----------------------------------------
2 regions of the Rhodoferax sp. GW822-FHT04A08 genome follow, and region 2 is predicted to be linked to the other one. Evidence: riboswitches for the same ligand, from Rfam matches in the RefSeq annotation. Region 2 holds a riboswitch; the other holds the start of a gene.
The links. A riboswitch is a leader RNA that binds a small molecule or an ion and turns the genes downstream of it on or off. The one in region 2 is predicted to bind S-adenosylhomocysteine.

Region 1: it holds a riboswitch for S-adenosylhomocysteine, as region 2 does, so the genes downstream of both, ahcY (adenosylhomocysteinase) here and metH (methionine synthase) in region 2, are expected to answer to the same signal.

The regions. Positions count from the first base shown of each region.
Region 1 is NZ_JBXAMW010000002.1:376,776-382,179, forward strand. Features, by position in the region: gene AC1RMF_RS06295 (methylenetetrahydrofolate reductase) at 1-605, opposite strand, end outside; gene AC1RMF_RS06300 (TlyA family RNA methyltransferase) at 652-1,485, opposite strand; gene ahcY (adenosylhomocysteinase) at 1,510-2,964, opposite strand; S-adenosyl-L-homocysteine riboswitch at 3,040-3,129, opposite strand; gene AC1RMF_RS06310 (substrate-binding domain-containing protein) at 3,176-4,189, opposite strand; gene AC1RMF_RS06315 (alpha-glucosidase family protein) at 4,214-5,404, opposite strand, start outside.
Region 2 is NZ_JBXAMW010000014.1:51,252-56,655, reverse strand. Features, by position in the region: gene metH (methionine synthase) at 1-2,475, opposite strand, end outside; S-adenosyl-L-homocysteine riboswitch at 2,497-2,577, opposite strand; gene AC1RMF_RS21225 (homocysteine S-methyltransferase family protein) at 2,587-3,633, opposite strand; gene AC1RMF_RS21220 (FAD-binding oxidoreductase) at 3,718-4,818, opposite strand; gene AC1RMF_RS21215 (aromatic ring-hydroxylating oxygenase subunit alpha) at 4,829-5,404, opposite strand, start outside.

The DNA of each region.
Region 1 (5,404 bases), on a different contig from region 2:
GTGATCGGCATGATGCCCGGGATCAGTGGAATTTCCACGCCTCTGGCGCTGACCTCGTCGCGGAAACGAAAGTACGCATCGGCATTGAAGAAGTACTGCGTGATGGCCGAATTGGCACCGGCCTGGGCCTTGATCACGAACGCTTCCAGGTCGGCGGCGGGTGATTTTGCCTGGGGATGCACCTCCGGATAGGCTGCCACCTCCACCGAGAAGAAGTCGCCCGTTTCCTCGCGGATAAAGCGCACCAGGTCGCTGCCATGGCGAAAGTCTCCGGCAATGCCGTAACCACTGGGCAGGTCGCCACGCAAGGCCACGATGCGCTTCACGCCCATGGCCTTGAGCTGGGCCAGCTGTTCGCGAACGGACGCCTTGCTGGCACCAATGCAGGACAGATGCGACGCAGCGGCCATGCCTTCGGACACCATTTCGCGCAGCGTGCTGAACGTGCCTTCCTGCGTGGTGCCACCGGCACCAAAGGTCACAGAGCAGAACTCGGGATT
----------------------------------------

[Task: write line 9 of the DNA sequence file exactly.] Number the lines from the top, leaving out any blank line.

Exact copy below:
GTGATCGGCATGATGCCCGGGATCAGTGGAATTTCCACGCCTCTGGCGCTGACCTCGTCGCGGAAACGAAAGTACGCATCGGCATTGAAGAAGTACTGCGTGATGGCCGAATTGGCACCGGCCTGGGCCTTGATCACGAACGCTTCCAGGTCGGCGGCGGGTGATTTTGCCTGGGGATGCACCTCCGGATAGGCTGCCACCTCCACCGAGAAGAAGTCGCCCGTTTCCTCGCGGATAAAGCGCACCAGGTCGCTGCCATGGCGAAAGTCTCCGGCAATGCCGTAACCACTGGGCAGGTCGCCACGCAAGGCCACGATGCGCTTCACGCCCATGGCCTTGAGCTGGGCCAGCTGTTCGCGAACGGACGCCTTGCTGGCACCAATGCAGGACAGATGCGACGCAGCGGCCATGCCTTCGGACACCATTTCGCGCAGCGTGCTGAACGTGCCTTCCTGCGTGGTGCCACCGGCACCAAAGGTCACAGAGCAGAACTCGGGATT